David Pisarra

Safer at home, week three in Santa Monica and the numbers I’ve been following on Worldometers.info/coronavirus have been proving Governor Gavin Newsom right in taking the swift and insightful action he did. California’s cases are increasing but not nearly as rapidly as those states that ignored the problem. Currently we have the third most cases in the country, but Louisiana, Massachusetts and Florida are gaining on us quickly, which is pathetic since combined they have about 2/3rds the population but will have about 3 times the number of cases. Currently combined they have 1026 deaths to our 372, as of April 6th at 3:30 p.m. That’s not a good thing.

No one wants to be a leader in this game. It’s kinda like the end of War Games, when the computer plays itself and runs simulations of all possible scenarios for nuclear Armageddon and it realizes that, “An interesting game, the only way to win is not to play.”

I’ve like Newsom for years. It was February of 2004, when then Mayor Gavin Newsom ordered the San Francisco City clerk to redesign the marriage license application and he ordered that marriage should be open to gay and lesbian citizens. He was a visionary then, in fact the 2/24/2004 column I wrote about him was titled, “One Man’s Courage May Become the Majority.” I was right then, as was he.

For all of the sniping that our Governor gets about being too protective and overreacting, he’s right and we are reaping the benefits of his foresight and direct action. We have to do nothing more than look at the numbers across the country of those states that lollygagged and delayed the safety measures. They will be experiencing tremendous losses over the coming weeks. We may still suffer greatly in California, but we’ve done one heck of a job of slowing the progression and our Governor and certainly Mayor Garcetti deserve to be lauded for their actions.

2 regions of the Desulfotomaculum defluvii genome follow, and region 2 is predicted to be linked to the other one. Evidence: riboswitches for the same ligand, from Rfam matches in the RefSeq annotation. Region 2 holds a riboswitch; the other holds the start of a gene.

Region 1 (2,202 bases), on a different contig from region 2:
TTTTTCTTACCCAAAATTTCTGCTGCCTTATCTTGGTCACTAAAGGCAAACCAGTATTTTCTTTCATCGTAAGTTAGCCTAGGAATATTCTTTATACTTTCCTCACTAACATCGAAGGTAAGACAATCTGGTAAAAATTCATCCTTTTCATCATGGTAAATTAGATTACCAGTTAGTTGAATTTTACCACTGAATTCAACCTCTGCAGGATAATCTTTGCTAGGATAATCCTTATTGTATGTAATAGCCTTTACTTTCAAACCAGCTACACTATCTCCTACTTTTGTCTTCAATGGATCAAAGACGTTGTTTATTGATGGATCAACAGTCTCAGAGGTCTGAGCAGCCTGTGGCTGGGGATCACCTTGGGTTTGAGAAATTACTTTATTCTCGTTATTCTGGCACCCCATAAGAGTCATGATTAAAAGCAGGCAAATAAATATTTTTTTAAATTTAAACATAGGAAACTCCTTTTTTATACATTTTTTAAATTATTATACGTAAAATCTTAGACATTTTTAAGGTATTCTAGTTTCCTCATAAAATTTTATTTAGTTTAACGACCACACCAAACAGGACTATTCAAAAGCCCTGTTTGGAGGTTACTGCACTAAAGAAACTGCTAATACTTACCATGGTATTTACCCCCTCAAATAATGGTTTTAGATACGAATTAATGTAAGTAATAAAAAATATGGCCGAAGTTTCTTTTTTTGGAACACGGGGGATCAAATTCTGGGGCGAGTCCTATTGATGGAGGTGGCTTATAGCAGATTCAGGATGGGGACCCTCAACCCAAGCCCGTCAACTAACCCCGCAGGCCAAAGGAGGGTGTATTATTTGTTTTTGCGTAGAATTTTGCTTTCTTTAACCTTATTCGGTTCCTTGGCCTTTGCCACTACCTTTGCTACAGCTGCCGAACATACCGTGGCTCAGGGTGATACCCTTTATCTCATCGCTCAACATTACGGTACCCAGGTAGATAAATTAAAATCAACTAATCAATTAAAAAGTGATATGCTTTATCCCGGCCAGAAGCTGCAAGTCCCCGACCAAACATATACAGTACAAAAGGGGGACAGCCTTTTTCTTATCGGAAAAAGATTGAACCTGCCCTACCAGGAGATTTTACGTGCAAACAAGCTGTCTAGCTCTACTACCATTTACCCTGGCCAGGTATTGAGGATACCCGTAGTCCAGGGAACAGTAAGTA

It’s painful I know, as a business owner I feel the loss of phone calls, and new business. I work with restaurants that are hurting right now. They are definitely losers in the moment. Their staff who have been laid off or had their hours cut back dramatically have paid a price and their losses will be felt across the community in the coming weeks. This is however a great lesson in the macroeconomics of how our society operates and people will leave this experience with a new and profound understanding, to quote the great author and philosopher, Douglas Adams, of the “fundamental interconnectedness of all things.”

I was looking at winners and losers of this shutdown, and was creating a diagram of how just one business YogurtLand, will be impacted, and the impact its closure will have on others. The business is shuttered for the moment, which means the owner has no revenue to pay his employee Rudy, who in turn has no income to pay his rent, his landlord will have no money to pay his mortgage, and the banks then will have less cash available to lend out to future franchise owners like Chris, the owner of Yogurtland.

The children’s parable of For Want Of A Nail The War Was Lost, has been taught as a way to express how little things lead to big things. Today, we are living that reality, and will have to learn from it, when we begin to pull ourselves back out of the self-imposed hibernation. The good news is that we can do this. It will start with businesses like my clients who own restaurants. For people will buy their lunches, and tip their waiters who will then be able to pay their rent, and buy their groceries, then pay for gas in their cars and pay for haircuts and manicures and then those people will go shopping for new clothes and the retail staff will be able to buy a new TV for their kids, that they can pick up from daycare.

I think that the key to our recovery will be returning to restaurants and personal services as quickly as possible for those are the dollars that circulate the quickest, and that is what we will need. So save your pennies now, to buy your lunches and haircuts in a month.

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